I  guess I didn’t want to undermine her beliefs but I also didn’t want to jump the gun.  And if we did explore a vegetarian route, where could I find the best advice on how to give her a healthy balanced diet with plenty of iron, protein, etc?

Personally I’m a reserved carnivore, just as happy eating veggie or meat dishes, and increasingly conscious of the socio-economic, environmental and health risks of factory farming, eating too much meat, or ignoring where your food comes from.

So far we have carried on as normal without pushing her to eat too much meat and I’ve found that if it’s integrated into a dish (think chicken curry) versus on its own next to a plate of potatoes and veg, she’s more likely to enjoy it.  I’m not sure whether preparing food in this manner masks the ‘meat’ taste or the thought of eating animals, or whether this is just the  style of cooking she prefers.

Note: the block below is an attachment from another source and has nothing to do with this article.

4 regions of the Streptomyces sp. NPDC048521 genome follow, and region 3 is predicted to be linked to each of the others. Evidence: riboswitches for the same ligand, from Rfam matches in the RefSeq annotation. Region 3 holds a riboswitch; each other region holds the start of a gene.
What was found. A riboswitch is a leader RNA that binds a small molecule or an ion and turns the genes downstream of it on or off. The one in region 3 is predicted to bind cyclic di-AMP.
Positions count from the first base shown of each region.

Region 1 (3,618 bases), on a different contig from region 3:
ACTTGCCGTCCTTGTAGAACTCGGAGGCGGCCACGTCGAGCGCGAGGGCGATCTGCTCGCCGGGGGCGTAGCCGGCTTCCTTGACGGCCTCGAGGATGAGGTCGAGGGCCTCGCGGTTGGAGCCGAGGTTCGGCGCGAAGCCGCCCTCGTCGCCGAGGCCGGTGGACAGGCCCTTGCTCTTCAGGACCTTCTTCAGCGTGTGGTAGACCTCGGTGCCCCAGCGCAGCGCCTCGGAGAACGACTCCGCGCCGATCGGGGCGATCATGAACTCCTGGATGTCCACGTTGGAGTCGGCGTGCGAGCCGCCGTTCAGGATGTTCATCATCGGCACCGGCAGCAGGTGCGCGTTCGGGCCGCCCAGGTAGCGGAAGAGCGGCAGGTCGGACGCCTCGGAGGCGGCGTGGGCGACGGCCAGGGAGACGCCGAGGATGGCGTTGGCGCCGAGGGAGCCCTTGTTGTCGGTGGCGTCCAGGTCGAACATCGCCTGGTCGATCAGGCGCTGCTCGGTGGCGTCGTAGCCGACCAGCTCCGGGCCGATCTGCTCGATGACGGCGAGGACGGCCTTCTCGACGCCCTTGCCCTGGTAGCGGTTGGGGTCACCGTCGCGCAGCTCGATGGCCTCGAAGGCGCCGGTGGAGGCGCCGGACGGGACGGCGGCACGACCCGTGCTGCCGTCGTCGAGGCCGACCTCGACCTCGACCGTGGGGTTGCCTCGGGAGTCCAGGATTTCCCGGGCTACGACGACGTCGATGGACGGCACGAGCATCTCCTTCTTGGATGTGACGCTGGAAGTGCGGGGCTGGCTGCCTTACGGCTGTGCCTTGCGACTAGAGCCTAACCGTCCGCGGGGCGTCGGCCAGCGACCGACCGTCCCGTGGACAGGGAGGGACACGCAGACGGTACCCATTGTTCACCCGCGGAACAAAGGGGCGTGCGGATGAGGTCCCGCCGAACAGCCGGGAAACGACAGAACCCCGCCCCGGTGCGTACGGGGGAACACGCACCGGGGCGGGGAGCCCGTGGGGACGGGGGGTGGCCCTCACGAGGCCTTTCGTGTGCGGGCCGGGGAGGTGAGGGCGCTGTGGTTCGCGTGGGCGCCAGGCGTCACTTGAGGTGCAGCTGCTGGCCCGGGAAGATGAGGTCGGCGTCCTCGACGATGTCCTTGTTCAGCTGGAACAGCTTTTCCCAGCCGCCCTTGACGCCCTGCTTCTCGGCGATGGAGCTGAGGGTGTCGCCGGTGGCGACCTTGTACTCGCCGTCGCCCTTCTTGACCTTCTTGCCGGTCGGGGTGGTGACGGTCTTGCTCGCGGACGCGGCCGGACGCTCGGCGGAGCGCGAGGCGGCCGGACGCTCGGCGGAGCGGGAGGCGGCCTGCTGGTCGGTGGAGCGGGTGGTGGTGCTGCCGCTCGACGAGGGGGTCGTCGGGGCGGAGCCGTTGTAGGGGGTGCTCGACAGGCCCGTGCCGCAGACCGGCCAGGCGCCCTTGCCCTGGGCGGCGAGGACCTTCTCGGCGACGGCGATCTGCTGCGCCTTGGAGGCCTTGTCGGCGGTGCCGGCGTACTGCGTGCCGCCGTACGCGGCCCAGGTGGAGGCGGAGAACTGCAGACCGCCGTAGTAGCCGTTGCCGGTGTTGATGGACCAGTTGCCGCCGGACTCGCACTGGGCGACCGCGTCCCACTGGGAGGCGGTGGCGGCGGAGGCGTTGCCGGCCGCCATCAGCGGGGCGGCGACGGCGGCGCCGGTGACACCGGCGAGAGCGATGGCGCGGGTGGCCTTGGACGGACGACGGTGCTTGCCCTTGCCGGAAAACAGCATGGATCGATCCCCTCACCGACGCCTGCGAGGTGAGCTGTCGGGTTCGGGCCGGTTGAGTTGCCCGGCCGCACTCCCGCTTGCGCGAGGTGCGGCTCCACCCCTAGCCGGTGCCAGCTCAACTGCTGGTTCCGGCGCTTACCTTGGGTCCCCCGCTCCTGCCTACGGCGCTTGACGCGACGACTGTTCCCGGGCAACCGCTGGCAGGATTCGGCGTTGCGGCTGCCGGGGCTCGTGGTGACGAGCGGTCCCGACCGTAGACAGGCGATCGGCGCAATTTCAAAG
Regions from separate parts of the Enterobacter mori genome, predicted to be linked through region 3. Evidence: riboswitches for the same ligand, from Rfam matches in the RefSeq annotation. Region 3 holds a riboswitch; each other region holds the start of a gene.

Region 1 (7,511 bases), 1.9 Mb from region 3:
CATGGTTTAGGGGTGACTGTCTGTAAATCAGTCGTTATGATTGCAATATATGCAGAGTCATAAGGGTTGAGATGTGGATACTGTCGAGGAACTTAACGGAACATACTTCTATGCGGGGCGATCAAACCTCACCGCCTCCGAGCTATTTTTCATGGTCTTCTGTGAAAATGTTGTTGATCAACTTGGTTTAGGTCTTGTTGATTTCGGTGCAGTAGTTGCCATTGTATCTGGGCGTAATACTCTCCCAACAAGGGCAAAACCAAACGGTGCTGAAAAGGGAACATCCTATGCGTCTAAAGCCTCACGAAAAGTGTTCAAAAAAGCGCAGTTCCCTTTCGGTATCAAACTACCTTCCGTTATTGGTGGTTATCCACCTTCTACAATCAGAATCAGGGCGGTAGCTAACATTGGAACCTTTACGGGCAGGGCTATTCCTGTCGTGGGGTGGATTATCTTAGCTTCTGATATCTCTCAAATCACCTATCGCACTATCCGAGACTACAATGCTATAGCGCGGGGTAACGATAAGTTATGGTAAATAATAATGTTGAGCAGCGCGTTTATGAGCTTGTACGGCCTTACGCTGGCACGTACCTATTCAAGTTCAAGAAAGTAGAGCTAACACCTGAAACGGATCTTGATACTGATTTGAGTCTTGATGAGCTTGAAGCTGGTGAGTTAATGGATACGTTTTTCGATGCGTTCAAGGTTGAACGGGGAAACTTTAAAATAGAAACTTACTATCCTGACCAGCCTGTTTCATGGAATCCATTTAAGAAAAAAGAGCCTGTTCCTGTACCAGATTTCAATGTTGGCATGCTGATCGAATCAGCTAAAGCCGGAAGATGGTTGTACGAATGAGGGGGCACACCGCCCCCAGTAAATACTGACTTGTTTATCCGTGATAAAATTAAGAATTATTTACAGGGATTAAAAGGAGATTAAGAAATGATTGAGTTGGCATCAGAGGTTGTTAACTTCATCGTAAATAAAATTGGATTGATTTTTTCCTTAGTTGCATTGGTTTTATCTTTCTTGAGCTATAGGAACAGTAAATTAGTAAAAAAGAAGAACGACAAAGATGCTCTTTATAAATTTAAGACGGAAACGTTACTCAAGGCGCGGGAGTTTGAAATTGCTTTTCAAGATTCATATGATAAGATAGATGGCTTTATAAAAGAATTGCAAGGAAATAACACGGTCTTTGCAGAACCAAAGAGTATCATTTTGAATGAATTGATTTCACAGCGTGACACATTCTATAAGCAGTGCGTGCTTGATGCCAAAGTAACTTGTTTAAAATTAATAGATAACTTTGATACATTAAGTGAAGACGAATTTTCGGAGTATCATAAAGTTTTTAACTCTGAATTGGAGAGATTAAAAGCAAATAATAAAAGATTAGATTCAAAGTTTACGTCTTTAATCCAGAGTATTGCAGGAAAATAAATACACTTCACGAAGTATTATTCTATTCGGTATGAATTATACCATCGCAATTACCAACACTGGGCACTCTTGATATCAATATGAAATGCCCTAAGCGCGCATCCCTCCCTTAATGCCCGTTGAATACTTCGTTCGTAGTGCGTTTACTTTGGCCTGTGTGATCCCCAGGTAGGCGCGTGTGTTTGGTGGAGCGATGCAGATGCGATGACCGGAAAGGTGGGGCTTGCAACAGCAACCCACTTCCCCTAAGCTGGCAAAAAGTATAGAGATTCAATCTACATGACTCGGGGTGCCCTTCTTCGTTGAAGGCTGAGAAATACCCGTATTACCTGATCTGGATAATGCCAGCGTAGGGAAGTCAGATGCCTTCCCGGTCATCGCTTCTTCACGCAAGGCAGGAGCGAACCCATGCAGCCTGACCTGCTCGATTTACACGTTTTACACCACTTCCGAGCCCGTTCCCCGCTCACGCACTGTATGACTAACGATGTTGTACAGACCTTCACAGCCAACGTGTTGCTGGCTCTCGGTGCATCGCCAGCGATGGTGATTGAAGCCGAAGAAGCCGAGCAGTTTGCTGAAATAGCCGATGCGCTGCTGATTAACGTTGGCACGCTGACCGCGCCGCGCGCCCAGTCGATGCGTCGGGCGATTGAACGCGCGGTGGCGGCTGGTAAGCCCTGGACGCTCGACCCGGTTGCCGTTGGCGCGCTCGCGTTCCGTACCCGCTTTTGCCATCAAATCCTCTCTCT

Have your children expressed vegetarian tendencies of their own accord? How did you handle it?  And if you are raising vegetarian children, how do you ensure that they get a balanced diet?


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Old fashioned blogging

The lovely Alex over at From the Valley to the Palais recently tagged me in an ‘old fashioned blogging’ post making the rounds.  The heyday of this blog was pre watershed  blogging awards / conferences, where you tagged and shared badges with other writers whose blogs you enjoyed in a show of support for your online peers.

So in a nod to the olden days, I’m going to now take part.  The name of the game is to display the badge and share seven things that not many people know about me.  I’m meant to tag seven others, but I’m going to stick with passing this torch to one other ‘golden oldie’ who always makes me laugh and has recently started blogging again- MWA over at Lost in Translation.

Back to the task at hand, a random selection:

1. My love of writing started when I was around six or seven years old and I penned the ‘Pam and Beth’ series about two friends that went on various adventures together (from riding bikes around the block, to moving house and meeting Beth’s new baby sister.)